“Yesterday, December 7th, 1941—a date which will live in infamy—the United States of America was suddenly and deliberately attacked by naval and air forces of the Empire of Japan.”
President Franklin Roosevelt, December 8, 1941.
The world was changed forever once the first Japanese bombs were dropped on Sunday morning, December 7, 1941. America had adopted a strict isolationist approach to the Second World War. High tensions resulted from the increased Japanese expansion into China and the surrounding Asian countries. To ensure that the United States would not be a threat to its continued Pacific dominance, the Empire of Japan planned to destroy the Pacific Fleet at Pearl Harbor. Six Japanese aircraft carriers sailed to within 300 miles of the Hawaiian Islands and launched their sneak attack on Pearl Harbor at dawn. 343 Japanese fighters, bombers, and torpedo planes attacked in two waves a few minutes before 8:00 a.m.
People who lived on the island at the time as children described the waves of Japanese aircraft as a group of angry mosquitoes. They were so close to the ground that they could see the pilot’s faces as they flew over their rooftops.
The American battleships were Japan’s main target outside of our aircraft carriers. All eight neatly lined up in Battleship row were damaged, and four were sunk. The USS Arizona suffered a direct hit to its forward magazine storage and exploded - sinking instantly. 1,177 sailors died in her wreckage, including 23 sets of brothers.
Giant pillars of oily, black smoke billowed miles high. Men and women on the ground during the attack would describe the waters all along battleship row being filled with men, oil and fire. Thankfully, none of our aircraft carriers were in the harbor that day. They escaped the destruction completely and would go on to participate in major victories in the coming conflict.
2,043 Americans died at Pearl Harbor that morning, with another 1,100 wounded. In addition to the naval vessels that were damaged or sunk, 188 American aircraft were destroyed. The attack proved to be the deciding factor in America entering World War II and changing the face of history for decades to come. President Roosevelt declared war on Japan the next day. Seemingly overnight, the American population flipped a switch and a swell of national pride and intent spearheaded a drive to not only fight in a war, but to defeat the enemy completely.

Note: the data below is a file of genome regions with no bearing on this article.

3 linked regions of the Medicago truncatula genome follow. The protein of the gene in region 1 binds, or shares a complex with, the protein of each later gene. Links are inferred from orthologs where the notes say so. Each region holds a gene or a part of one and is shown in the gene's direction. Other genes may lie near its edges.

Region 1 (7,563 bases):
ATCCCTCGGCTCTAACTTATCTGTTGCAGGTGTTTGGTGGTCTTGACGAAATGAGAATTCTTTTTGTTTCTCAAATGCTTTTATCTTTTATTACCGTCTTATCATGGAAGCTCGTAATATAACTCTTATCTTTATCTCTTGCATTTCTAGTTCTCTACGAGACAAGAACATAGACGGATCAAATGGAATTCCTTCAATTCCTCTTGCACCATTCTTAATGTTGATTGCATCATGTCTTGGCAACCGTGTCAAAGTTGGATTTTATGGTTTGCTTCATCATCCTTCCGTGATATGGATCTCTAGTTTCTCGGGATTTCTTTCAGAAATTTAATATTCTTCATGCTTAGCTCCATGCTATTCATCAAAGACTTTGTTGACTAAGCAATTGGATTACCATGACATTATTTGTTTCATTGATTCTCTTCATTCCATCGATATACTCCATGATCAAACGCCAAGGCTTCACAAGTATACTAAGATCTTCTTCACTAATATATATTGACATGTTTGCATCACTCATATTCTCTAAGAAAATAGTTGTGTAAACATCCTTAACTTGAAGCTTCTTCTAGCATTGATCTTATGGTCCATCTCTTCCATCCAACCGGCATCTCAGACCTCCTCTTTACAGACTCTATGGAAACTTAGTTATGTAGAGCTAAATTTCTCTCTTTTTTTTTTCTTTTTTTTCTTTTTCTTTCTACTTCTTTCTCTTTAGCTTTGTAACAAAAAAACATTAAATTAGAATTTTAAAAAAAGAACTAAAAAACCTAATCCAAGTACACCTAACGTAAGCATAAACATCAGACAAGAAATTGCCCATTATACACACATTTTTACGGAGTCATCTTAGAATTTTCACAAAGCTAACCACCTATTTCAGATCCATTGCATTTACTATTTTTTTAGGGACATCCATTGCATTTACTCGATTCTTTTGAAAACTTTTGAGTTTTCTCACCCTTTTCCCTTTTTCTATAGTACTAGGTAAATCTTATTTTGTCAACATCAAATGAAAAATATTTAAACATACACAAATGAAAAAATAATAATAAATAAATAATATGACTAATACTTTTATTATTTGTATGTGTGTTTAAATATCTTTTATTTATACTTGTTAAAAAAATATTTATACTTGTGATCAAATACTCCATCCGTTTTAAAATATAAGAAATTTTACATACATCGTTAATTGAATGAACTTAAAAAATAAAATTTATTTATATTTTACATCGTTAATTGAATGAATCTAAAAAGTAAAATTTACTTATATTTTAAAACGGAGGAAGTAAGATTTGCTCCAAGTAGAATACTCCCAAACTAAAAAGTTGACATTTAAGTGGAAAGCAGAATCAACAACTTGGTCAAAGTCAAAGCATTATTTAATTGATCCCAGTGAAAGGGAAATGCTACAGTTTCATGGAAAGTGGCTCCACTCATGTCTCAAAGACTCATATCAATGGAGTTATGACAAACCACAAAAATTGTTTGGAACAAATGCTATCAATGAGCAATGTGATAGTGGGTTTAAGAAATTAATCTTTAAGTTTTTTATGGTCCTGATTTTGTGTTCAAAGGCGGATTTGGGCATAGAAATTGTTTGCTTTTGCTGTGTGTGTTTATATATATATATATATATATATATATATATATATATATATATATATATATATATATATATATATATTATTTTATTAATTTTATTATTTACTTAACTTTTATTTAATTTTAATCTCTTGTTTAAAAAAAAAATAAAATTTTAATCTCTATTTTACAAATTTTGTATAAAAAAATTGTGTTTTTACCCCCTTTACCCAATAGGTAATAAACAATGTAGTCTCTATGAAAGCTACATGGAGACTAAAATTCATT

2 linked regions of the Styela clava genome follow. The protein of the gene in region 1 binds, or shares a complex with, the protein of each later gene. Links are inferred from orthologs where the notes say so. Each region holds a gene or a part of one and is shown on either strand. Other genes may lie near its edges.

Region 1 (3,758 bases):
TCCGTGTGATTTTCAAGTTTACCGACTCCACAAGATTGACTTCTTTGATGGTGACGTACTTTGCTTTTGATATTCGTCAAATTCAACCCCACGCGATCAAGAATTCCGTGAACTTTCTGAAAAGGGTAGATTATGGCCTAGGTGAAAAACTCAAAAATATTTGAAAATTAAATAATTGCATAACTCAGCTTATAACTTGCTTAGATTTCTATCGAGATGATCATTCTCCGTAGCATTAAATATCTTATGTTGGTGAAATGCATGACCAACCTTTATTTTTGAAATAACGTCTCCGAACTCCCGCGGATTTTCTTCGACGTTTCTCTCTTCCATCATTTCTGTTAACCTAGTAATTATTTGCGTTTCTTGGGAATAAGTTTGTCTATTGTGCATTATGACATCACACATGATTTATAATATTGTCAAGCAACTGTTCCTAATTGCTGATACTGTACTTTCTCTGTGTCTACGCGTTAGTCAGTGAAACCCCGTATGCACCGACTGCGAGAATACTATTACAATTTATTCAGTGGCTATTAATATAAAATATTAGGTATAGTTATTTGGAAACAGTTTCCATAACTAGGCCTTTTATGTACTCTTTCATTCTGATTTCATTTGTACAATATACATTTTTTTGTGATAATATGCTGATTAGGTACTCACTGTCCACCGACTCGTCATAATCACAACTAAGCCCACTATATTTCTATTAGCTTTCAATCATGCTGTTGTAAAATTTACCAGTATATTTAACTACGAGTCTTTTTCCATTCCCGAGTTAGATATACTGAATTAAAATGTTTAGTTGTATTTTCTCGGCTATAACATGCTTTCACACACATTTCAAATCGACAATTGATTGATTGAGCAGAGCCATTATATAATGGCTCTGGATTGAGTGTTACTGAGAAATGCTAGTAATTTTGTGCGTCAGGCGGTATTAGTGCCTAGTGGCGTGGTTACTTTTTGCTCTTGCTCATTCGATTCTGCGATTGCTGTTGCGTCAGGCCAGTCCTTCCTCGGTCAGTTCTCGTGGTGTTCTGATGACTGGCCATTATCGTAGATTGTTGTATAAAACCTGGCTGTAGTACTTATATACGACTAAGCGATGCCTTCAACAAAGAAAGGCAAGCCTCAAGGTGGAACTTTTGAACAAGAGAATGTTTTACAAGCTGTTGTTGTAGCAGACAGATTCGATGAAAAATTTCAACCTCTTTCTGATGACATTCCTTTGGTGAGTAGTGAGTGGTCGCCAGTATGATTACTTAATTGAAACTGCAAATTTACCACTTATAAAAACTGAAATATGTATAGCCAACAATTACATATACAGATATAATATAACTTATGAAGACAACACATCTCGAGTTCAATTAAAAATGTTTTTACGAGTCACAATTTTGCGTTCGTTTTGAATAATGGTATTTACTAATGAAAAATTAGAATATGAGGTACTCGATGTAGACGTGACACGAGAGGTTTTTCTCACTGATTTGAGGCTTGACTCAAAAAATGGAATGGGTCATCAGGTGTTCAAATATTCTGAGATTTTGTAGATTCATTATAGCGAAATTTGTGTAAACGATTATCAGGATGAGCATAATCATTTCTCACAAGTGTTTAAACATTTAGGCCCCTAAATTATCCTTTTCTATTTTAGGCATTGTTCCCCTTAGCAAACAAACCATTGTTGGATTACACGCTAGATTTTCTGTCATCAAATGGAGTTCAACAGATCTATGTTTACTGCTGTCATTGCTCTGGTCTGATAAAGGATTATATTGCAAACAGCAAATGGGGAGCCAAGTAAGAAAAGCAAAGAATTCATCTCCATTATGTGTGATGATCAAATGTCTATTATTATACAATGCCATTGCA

In December of 1941, America was the 14th ranked military power in the world behind Sweden. By the end of World War II we were a world leader and continue to dominate the military landscape in 2017. Once dormant factories were put into use, jobs created and an entire nation put its energy and resources into the war effort.
Almost all of the ships damaged or sunk at Pearl Harbor were raised, minus the USS Arizona, and six of the battleships returned to active service before the end of World War II. The USS Arizona remains in the mud where it sank. It serves as a memorial to those lost on that Sunday morning.
The 75th Anniversary of the attack was held in December of 2016. Only a fraction of those who lived and served during that time remain, but their stories will live on and help us to never forget those events that helped changed a nation – and the world.
ATTACK ON PEARL HARBOR FACTS
1. Pearl Harbor was NOT the beginning of the Pacific War.
Japan had been at war with China for nearly four and a half years by the time December 1941 occurred. The Japanese considered Pearl Harbor a supporting attack with the main blow directed against Malaya, the Philippines and the Dutch East Indies.
2. Pearl Harbor was an extremely risky operation for the Japanese Navy.
Japan sent their entire fleet of six carriers and support craft across the North Pacific, refueling while at sea. This was considered highly dangerous in the usually rough weather of the Pacific and directly lead to the United States thinking such an attack would be impractical.
3. Japanese submarines were supposed to play a major role in the attack.
Five 2-man subs tried to sneak into the harbor early that morning but failed. One was sunk an hour and a half before the Japanese airplanes arrived. This nearly cost the Japanese the element of surprise.
4. Pearl Harbor was both a success and a failure for Japan.
The attack successfully removed the American deterrent and allowed Japan to move forward with its conquest of Malaya, the Philippines and the Dutch East Indies. However, since the American aircraft carriers were not destroyed, all the attack ultimately succeeded in doing was convincing the American people to back the war effort with every fiber of their being.
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